a. debit balances b. credit balances  c. nil balance.

8. Account having credit balance is closed by writing
         a. To Balance b/d b. By Balance c/d  c. To Balance c/d

9. When the total of debits and credits are equal, it represents
                a. debit balance b. credit balance  c. nil balance

10. The balances of personal and real accounts are shown in the
     a. profit and loss account     b. balance sheet      c. both.

[Answers: 1 (b), 2. (b), 3. (b), 4. (b), 5. (a), 6. (b), 7. (a), 8. (c), 9. (c),
10. (b)]






Kinds of Subsidiary Books
The number of subsidiary books may vary according to the Requirements of each business. The following are the special purpose Subsidiary books.
Transactions
Day Books Bills Books Cash Book Journal Proper Purchases Book Sales Book Purchases Return Book Sales Return Book Bills Receivable Bills Book Payable Book



Purpose
i. Purchases Book records only credit purchases of goods by the trader.
ii. Sales Book is meant for entering only credit sales of goods by the trader.
iii. Purchases Return Book records the goods returned by the trader to suppliers.
iv. Sales Return Book deals with goods returned (out of previous sales) by the customers.
v. Bills Receivable Book records the receipts of bills (Bills Receivable).
vi. Bills Payable Book records the issue of bills (Bills Payable).
vii.Cash Book is used for recording only cash transactions i.e., receipts and payments of cash.
viii. Journal Proper is the journal which records the entries which cannot be entered in any of the above listed subsidiary


I. Objective Type:
a) Fill in the blanks:
1. Sub division of the journals into various books for recording
transactions of similar nature are called ________.

2. The total of the ________ book is posted to the debit of
Purchases account.

3. The person who prepares a bill is called the ________.

4. Days of grace are ________ in number.

[Answers: 1. subsidiary books, 2. purchases, 3. drawer, 4. three]

b) Choose the correct answer :
1. Purchase of machinery is recorded in
                    a) sales book b) journal proper c) purchases book
2. Purchases book is kept to record
              a) all purchases b) only cash purchases c) only credit purchases
3. Credit sales are recorded in
                 a) sales book b) cash book c) journal proper
4. Goods returned by customers are recorded in
             a) sales book b) sales return book c) purchases return book

5. On 1st January 2003, Chandran draws a bill on Sundar for 3
months, its due date is ____________
                 a) 31st March 2003 b) 1st April 2003 c) 4th April 2003

[Answers : 1. (b), 2. (c), 3. (a), 4. (b), 5. (c)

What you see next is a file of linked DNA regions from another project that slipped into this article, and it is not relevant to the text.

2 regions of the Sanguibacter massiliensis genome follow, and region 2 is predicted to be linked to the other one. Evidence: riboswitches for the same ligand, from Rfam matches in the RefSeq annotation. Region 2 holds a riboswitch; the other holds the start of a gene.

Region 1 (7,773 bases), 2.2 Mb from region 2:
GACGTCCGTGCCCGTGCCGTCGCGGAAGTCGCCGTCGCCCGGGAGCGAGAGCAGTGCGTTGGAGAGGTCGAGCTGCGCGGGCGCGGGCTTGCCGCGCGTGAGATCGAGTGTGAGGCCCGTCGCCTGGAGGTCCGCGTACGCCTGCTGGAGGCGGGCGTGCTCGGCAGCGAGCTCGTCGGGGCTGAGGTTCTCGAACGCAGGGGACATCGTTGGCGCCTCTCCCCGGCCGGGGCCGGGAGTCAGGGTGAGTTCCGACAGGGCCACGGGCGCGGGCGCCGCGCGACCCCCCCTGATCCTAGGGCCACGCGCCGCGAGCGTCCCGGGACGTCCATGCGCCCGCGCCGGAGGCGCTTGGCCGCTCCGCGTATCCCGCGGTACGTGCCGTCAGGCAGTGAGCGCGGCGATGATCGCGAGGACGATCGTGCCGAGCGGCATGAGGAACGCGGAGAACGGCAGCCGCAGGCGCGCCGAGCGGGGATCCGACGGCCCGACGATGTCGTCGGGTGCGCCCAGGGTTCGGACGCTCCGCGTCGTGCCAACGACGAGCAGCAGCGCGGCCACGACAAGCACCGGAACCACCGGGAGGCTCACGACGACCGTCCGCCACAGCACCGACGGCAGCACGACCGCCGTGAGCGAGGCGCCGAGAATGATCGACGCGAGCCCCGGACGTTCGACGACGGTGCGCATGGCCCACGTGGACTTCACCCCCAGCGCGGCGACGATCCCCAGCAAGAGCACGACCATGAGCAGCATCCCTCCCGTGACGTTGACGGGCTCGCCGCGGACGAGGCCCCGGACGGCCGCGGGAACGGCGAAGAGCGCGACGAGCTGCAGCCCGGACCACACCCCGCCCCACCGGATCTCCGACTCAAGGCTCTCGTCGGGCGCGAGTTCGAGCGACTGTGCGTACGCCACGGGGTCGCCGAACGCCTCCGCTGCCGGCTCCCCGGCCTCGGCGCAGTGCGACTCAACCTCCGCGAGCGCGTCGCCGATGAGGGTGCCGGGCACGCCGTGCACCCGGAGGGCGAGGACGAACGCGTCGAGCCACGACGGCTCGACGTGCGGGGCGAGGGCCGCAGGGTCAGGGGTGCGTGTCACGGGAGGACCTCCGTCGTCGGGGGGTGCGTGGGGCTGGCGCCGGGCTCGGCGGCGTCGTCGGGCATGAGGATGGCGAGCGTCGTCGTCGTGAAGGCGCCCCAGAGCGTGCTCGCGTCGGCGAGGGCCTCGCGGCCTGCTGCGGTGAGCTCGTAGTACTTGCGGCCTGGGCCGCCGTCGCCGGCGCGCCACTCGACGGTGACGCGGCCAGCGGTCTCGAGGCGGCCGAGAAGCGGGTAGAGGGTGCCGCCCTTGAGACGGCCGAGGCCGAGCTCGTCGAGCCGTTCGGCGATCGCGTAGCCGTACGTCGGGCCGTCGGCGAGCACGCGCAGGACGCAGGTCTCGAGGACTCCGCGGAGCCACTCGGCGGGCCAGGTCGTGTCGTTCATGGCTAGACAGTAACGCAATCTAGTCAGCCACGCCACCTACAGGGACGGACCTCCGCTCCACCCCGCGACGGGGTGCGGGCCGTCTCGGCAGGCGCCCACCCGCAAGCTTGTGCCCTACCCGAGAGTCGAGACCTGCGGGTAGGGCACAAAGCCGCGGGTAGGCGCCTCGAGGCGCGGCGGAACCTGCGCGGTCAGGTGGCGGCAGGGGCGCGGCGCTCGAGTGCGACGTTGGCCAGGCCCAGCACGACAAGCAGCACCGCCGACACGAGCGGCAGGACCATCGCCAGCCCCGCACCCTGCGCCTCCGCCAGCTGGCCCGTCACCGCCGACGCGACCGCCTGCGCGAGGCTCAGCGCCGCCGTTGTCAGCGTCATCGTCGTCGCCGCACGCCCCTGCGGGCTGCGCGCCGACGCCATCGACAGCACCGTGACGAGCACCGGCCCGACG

Kinds of Cash Book
The various kinds of cash book from the point of view of uses may be as follow:
Kinds of cash book
·         Single column cash book
·          Double column cash book with cash columns and discount columns
·         Triple column cash book With cash and bank columns and with discount
·         Petty cash book


I. Objective Type ON CASH BOOK
a) Fill in the Blanks:
1. Discount allowed column appears in _______ side of the cash book.
2. In the triple column cash book, when a cheque is received the amount is entered in the _______ column.
3. Discount received column appears in _____ side of the cash book.
4. A cheque received and paid into the bank on the same day is recorded in the ______ column of the three column cash book.
5. When a cheque received from a customer is dishonoured, his account is ________.
6. Cash Book is one of the _______ books.
[Answers : 1. debit, 2. cash, 3. credit, 4. bank, 5. debited,
6. subsidiary]
Choose the correct answer:
1. The cash book records
       a) All cash payments b) all cash receipts c) all cash receipts & payments
2. When goods are purchased for cash, the entry will be recorded
in the
                   a) Cash book b) purchases book c) journal

3. The balance of cash book indicates
          a) net income b) cash in hand c) difference between debtors and  creditors
4. In triple column cash book, cash withdrawn from bank for office
use will appear in
a) debit side of the cash book only
b) both sides of the cash book.
c) credit side of the cash book only.
5. If a cheque sent for collection is dishonoured, the debit is given
to
                  a) Suppliers A/c b) bank A/c      c) customers A/c
6. If a cheque issued by us is dishonoured the credit is given to
                       a) supplier’s A/c b) customer’s A/c  c) bank A/c
[Answers : 1 (c), 2. (a), 3. (b), 4. (b), 5. (c), 6. (a)]

 I. Objective type:
a) Fill in the blanks :
1. The book that records all small payments is called __________.
2. The person who maintains petty cash book is known as
__________.
3. Analytical petty cash book is just like the __________.
4. The periodic total of each column in the analytical petty cash
Book is posted to the concerned __________ accounts.
5. The petty cashier generally works on __________ system.
[Answers: 1. Petty cash book, 2. Petty cashier, 3. Cash book,
4. Nominal, 5. Imprest]

b) Choose the correct answer:
1. Petty cash may be used to pay
a) Salaries to staff
b) Purchase of furniture and fittings
c) Expenses relating to post and telegrams

2. The balance in the petty cash book is
a) an asset b) a liability c) an income

3. On Jan 1st 2002, Rs.1,000 given to petty cashier. He has spent
Rs.860 during the month of January. On Feb 1st to make the
imprest he will receive cheque for Rs.______.
a) Rs. 1,000 b) Rs. 860 c) Rs. 1,860

[Answer: 1.(c), 2. (a), 3 (b)]


I. Objective type bank Reconciliation
a) Fill in the blanks:
1. The bank statement is sent by __________ to the customer.
2. Overdraft means credit balance as per ________ book.
3. When cash is withdrawn from the bank, the bank ________ the
customer’s account.
4. ________ balance in pass book shows bank overdraft.
5. For the purposes of reconciliation only the ________ column of